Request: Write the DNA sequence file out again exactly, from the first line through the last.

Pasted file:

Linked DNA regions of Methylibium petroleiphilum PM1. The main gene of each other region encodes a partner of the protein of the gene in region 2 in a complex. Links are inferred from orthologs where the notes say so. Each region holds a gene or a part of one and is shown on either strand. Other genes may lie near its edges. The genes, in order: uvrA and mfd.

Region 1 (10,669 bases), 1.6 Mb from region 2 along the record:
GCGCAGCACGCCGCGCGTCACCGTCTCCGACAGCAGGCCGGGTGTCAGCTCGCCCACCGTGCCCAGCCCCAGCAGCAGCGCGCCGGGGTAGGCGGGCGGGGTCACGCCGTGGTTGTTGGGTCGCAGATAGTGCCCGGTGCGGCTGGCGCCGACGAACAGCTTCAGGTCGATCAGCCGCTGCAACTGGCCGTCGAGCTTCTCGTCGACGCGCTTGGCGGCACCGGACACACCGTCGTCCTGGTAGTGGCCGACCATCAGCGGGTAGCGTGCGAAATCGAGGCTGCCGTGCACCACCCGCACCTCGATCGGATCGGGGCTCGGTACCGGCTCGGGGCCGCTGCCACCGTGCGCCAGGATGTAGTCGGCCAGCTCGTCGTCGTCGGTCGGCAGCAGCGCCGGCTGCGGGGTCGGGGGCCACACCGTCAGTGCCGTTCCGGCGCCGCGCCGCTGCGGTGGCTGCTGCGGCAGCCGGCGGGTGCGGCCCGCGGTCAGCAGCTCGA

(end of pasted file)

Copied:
Linked DNA regions of Methylibium petroleiphilum PM1. The main gene of each other region encodes a partner of the protein of the gene in region 2 in a complex. Links are inferred from orthologs where the notes say so. Each region holds a gene or a part of one and is shown on either strand. Other genes may lie near its edges. The genes, in order: uvrA and mfd.

Region 1 (10,669 bases), 1.6 Mb from region 2 along the record:
GCGCAGCACGCCGCGCGTCACCGTCTCCGACAGCAGGCCGGGTGTCAGCTCGCCCACCGTGCCCAGCCCCAGCAGCAGCGCGCCGGGGTAGGCGGGCGGGGTCACGCCGTGGTTGTTGGGTCGCAGATAGTGCCCGGTGCGGCTGGCGCCGACGAACAGCTTCAGGTCGATCAGCCGCTGCAACTGGCCGTCGAGCTTCTCGTCGACGCGCTTGGCGGCACCGGACACACCGTCGTCCTGGTAGTGGCCGACCATCAGCGGGTAGCGTGCGAAATCGAGGCTGCCGTGCACCACCCGCACCTCGATCGGATCGGGGCTCGGTACCGGCTCGGGGCCGCTGCCACCGTGCGCCAGGATGTAGTCGGCCAGCTCGTCGTCGTCGGTCGGCAGCAGCGCCGGCTGCGGGGTCGGGGGCCACACCGTCAGTGCCGTTCCGGCGCCGCGCCGCTGCGGTGGCTGCTGCGGCAGCCGGCGGGTGCGGCCCGCGGTCAGCAGCTCGA